Setting out on the Social Media Highway 

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Fasten your seat belt. You’re about to set out on the social media highway!

You’ve started submitting your writing online. You’ve done the legwork, found publications or websites that seem to match your style, and you’ve taken the plunge.

But a question keeps popping up in the submission process: what’s your platform? Your web presence?

Gone are the days when submissions were sent in by post, with stamped, self-addressed envelopes for the decision letter to come back to you. In those days, you were among a very small minority if you were online in any form.

Today, it’s all about being online. You read online, you search online, you submit online… and so it follows that you need to also exist online if you want to be read, found and followed. Social media is the answer!

So how do you go about establishing a web presence? You know, beyond the obvious things like setting up a website and joining a forum? Well, we asked a couple of social media experts for their guidance, and we think their insights into navigating the social media highway are going to be very useful for your journey if you’re still driving in the truck lane.

laurent francois

Laurent Francois
Creative Strategist

Laurent Francois runs a creative and digital agency in London called RE-UP, which develops strong social media strategies for clients like L’Oréal, Clarins, and Nestlé, and also for start-ups in the tech industry.

Paul Jarvis is a web designer and best-selling author who writes about, and runs courses on, creativity, freelancing, and getting published, and has a neat little website which you should check out. Its simplicity is deceptive – you can really glean some tips from how it’s been crafted.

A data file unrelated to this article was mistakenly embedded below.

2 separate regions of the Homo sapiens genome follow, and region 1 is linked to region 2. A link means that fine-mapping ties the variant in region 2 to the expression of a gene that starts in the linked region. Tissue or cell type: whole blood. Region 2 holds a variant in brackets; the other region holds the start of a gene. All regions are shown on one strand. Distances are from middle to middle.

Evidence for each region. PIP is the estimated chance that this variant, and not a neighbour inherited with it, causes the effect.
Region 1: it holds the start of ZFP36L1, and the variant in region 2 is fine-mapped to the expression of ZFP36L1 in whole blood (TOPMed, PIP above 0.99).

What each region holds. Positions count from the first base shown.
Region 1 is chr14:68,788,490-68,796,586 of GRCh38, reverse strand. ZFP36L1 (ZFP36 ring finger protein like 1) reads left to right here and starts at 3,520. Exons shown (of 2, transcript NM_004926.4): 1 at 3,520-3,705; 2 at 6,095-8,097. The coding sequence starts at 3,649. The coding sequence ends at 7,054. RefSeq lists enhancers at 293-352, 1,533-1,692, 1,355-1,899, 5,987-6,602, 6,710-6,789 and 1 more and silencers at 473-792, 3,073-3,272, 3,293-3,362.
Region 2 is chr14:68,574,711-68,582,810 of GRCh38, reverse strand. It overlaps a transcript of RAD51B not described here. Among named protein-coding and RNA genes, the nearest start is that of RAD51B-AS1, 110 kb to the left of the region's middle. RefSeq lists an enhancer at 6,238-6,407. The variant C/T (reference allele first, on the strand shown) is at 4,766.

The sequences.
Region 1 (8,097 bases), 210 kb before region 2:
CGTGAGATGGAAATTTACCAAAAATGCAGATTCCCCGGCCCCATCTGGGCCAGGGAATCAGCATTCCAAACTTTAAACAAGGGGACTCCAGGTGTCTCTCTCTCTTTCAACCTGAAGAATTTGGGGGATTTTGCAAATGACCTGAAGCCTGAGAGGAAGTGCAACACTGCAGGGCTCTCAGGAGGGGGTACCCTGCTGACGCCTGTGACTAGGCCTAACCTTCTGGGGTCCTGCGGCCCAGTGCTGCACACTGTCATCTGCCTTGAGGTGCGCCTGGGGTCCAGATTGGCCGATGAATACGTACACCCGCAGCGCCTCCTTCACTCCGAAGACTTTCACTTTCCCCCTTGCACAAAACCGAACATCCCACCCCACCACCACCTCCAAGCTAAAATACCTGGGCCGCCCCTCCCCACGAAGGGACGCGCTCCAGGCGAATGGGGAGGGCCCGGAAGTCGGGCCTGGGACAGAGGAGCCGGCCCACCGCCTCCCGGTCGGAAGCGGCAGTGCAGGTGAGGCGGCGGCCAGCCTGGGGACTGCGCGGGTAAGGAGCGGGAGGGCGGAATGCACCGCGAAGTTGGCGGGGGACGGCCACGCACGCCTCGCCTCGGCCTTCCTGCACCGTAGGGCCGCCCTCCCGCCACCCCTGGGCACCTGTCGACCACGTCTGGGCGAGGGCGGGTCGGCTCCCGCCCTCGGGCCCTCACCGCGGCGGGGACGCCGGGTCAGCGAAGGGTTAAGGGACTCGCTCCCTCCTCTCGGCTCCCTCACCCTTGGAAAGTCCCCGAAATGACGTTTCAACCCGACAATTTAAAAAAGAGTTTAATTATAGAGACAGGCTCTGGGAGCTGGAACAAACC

OK, first things first: I’m a writer, and I want to get myself on the web. Where do I start?

It’s not just hot air: hard work will get you places. You are going to have to set aside some time to do the research.

“Read,” Laurent says, “A lot.” Get yourself over to Twitter, Reddit, Facebook, Pinterest, Instagram, Tumblr, LinkedIn, Goodreads – wherever groups of people like you might convene – and read what people are saying in the areas that are of interest to you.

“Once a line starts to create an echo in your mind,” Laurent goes on to explain, “It’s probably a good sign that maybe this platform is more suitable for you [than others you’ve tried]. I would open an account, see how it works. And maybe start by commenting on existing content, instead of putting too much pressure on creating the very first original content.”

How do I choose which social media platform(s) to join?

It’s more than just picking a platform. Platforms come and go, says Laurent, and it’s better to not to become dependent on them. It’s more about the community on the platform than the platform itself. “More than picking the tool, you need to know what sorts of people you’d like to talk to,” he claims, “Because you’re going to grow with them.”

“It must be right with who you are,” Laurent continues. “Some authors hate Twitter because of the journalistic microcosm or the quick saturation of experts’ debates. Others prefer a good old email ring. Some authors arrange video conferences or Google hangouts because they like to ‘see’ people.”


Paul Jarvis
Writer & Designer